- Track down the last echo line and begin another s in another direction
- repeat echoes. Echoes doesn’t have to end in an S shape
- Make another S filling in the unquilted space as you go.
- Continue making echoed SS in various direction. In some area, you might end up with a small triangle in between the echoed ss. Make sure these triangles are not too big, rather a size similar to the space between each echo line.
- Continue to fill up the unquilted areas with repeated pattern
I do suggest you try this pattern with pen and paper first. This will give you the idea on how the final look will be, how you are to navigate from one place to another, and how the motion is.
After having the confidence practicing on paper, you can move onto free motion quilting on scrap fabric basted with leftover batting. This is to ensure you have good tension and have a good sense of moving your quilt in the direction you want it to go. Then you can move onto quilting your block.
make sure you pin this to try them later!
Custom free motion quilting on quilt as you go blocks
For the other quilt, each block is going to be custom quilted, which means each will be designed accordingly with the block pattern.
The benefit of using quilt-as-you-go block is that it is so much easy to maneuver with small blocks and custom quilting is made easier under the throat of a domestic machine. Plus, your shoulder should thank you too!
I planned the custom quilting using Sharon Holland’s colouring page which Sharon Holland and Maureen Cracknell have available for download in the Intro section. I simply view them in magnified mode on my screen and crop each block into JPG on its own (You can use (shift+command+4 on Mac) or use snips in Microsoft.
Then, I printed the block individually and plan out the quilting with pencils. While doing it with the pencil I also plan how will I be moving the needle from one place to another.
Marking on the block for free motion quilting for quilt as you go blocks
You will need:
On the quilt block, make sure custom quilting are made within the finished block size – which means, you have to mark a 1/4″ frame line from the block seams. This is to ensure that when joining the blocks together, the quilting does not get covered by the seams. If I don’t mark, I just simply eyeball the 1/4″ frame line away from the seams.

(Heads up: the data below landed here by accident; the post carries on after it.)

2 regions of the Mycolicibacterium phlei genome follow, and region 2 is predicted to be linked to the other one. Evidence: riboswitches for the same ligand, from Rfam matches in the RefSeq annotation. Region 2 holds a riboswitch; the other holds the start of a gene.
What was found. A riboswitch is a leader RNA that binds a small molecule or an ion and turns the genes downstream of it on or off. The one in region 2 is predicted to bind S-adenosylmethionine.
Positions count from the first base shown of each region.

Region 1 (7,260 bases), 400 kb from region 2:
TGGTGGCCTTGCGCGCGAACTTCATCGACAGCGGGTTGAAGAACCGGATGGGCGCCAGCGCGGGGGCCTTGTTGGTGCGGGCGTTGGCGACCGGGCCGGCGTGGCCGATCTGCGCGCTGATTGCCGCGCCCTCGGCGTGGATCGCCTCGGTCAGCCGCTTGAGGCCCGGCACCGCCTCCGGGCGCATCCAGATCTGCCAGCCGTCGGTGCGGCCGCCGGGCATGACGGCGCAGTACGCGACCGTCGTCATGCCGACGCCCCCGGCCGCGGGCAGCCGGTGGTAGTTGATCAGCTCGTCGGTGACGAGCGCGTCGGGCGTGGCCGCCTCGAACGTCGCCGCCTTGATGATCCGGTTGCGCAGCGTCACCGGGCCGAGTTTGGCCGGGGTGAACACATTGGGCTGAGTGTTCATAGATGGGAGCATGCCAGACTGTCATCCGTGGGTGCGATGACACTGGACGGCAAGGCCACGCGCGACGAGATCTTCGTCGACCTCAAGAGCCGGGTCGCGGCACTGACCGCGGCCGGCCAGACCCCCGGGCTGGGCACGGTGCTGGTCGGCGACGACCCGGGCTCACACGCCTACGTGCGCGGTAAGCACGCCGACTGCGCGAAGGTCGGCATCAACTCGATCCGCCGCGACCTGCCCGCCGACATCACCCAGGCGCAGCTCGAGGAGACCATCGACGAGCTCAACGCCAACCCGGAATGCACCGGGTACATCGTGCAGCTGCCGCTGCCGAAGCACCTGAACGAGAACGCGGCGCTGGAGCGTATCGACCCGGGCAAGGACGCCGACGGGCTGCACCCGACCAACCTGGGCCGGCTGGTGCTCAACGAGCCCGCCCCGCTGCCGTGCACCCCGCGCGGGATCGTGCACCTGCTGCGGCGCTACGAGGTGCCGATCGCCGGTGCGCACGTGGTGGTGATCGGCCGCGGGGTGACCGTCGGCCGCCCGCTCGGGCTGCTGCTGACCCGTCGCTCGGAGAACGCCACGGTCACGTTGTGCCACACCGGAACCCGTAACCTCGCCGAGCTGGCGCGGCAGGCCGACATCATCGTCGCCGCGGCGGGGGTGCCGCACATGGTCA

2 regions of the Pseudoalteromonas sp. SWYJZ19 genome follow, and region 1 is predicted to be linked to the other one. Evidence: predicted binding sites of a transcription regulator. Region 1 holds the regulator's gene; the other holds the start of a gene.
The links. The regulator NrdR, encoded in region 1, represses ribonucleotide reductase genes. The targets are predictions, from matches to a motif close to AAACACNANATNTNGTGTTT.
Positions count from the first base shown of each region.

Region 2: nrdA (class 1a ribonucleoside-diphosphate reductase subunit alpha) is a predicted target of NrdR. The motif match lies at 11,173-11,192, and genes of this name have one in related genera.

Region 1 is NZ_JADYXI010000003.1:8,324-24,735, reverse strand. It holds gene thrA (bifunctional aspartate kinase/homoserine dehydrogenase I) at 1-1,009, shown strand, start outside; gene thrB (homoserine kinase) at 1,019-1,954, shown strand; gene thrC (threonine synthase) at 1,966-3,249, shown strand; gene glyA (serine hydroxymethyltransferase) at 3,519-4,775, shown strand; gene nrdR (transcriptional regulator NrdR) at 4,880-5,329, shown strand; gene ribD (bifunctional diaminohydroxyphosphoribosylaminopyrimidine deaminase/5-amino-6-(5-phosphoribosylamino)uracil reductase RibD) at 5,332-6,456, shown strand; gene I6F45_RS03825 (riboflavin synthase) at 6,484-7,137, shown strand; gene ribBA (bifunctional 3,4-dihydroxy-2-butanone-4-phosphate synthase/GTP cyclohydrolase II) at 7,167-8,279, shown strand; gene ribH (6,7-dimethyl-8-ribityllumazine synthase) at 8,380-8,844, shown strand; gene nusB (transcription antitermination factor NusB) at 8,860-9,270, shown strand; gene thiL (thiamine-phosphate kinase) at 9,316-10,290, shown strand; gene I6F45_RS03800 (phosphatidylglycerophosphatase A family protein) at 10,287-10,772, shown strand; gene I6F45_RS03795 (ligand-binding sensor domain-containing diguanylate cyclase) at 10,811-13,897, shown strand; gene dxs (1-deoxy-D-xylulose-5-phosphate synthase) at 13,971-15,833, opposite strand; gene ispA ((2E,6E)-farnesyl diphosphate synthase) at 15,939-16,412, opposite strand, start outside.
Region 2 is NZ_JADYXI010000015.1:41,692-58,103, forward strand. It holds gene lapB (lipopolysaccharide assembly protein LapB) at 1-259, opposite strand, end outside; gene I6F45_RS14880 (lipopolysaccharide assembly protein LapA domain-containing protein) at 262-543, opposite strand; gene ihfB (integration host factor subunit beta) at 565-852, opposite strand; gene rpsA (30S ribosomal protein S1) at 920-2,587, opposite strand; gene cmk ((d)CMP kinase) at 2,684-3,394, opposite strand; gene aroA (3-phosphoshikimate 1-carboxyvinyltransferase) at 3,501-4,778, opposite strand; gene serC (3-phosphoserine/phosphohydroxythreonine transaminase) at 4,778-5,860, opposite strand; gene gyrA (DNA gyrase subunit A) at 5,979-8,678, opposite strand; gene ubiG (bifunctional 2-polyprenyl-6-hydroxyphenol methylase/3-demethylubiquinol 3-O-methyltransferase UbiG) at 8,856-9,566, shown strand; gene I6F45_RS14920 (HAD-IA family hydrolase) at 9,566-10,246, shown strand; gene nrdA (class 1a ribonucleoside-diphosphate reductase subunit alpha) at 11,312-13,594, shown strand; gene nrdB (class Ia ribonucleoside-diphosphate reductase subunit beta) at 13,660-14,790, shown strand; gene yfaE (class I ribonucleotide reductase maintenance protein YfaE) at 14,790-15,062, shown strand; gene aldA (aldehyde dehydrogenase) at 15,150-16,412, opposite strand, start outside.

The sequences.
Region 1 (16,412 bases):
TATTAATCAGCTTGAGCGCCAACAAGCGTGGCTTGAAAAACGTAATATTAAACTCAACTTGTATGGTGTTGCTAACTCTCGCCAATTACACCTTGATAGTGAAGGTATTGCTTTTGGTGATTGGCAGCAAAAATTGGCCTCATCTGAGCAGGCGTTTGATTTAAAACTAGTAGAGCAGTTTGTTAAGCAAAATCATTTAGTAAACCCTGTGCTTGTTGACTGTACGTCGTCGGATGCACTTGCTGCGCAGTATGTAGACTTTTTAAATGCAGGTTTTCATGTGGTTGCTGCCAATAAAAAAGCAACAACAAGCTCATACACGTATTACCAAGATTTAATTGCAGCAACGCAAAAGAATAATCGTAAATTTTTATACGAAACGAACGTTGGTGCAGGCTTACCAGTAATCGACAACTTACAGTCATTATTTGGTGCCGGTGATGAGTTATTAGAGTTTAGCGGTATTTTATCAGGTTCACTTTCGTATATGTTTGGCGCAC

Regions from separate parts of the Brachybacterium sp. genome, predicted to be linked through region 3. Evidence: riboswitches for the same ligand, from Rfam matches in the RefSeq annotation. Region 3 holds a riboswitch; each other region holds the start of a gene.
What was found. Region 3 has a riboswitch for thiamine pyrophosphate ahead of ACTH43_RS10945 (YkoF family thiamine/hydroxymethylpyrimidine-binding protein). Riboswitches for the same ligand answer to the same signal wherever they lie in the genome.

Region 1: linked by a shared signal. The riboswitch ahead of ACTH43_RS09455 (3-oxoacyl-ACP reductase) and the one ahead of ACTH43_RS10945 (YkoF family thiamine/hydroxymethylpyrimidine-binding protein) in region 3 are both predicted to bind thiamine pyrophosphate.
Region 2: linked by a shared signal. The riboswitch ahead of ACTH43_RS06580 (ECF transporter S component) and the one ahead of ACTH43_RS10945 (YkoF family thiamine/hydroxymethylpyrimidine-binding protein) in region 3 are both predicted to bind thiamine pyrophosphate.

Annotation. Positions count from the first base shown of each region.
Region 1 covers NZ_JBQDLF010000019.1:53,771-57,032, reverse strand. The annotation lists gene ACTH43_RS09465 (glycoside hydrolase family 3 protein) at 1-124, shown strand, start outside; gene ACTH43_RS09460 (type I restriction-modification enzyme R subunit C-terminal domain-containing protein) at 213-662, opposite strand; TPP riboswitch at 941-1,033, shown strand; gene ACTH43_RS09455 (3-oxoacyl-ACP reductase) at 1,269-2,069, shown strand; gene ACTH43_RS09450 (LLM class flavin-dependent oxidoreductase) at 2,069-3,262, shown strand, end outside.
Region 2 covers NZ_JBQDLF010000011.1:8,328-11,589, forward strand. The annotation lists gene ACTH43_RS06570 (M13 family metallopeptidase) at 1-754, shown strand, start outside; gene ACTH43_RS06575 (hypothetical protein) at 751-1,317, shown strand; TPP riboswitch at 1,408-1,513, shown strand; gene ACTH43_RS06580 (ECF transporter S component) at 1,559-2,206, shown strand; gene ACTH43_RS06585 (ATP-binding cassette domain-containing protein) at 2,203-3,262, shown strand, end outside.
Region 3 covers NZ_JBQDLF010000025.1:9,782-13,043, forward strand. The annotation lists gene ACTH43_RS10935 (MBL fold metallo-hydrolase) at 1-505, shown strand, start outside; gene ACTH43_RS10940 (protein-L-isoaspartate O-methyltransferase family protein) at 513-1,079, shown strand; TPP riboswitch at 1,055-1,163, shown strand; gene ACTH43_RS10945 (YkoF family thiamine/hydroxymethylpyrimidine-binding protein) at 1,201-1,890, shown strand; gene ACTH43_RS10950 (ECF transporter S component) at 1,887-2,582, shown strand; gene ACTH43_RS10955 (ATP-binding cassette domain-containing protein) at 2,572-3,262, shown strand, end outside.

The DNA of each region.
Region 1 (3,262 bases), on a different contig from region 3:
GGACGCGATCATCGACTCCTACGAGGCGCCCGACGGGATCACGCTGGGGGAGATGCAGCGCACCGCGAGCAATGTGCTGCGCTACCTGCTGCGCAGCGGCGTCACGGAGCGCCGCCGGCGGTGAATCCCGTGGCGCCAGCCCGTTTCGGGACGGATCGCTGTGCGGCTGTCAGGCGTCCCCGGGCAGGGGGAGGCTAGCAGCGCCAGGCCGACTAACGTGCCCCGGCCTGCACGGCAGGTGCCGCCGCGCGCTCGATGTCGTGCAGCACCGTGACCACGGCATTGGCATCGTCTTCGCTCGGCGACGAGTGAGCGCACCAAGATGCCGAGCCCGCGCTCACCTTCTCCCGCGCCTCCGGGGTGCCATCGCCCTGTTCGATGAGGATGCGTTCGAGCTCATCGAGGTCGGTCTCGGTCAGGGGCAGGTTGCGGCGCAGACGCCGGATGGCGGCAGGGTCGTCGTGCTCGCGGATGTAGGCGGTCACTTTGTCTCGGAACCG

You can mark using a Hera Marker or an erasable pen.
To create a uniform overall look with the other previous blocks, I include a feather border again and some light feather motifs in each of the pinwheel fan.
At first, I did not mark the feather border, and I ended up having to undo the stitches due to weird shape of the feathers.
After I remove the mistake, I use the top of this seam ripper to easily remove the threads and to fluff back the fabric. I personally love Clover Seam Ripper and Seam Fix .
I decided to mark some of the feathers plume-just as a guidance.
It turns out not so bad in the end.
I also put a string of pearls to create another version of feathered border as compared to my previous blocks.
After the block is done, I give it a little heat with the iron, and voila, the marking from the Frixion Marker is gone.
Well, if you decide to join along or have any questions, drop me a comment. I will be happy to help where I can! In the meantime, you can also check these free motion quilting tips!
Click here to related Archive posts.
until next time, have fun sewing and quilting!
For more dot-to-dot quilting ideas, I highly recommend this Craftsy Class!
Hello Amira, beautiful quilting.
I have a question, do you pin or baste each block before you quilt each of them?
I couldn’t see on any pictures…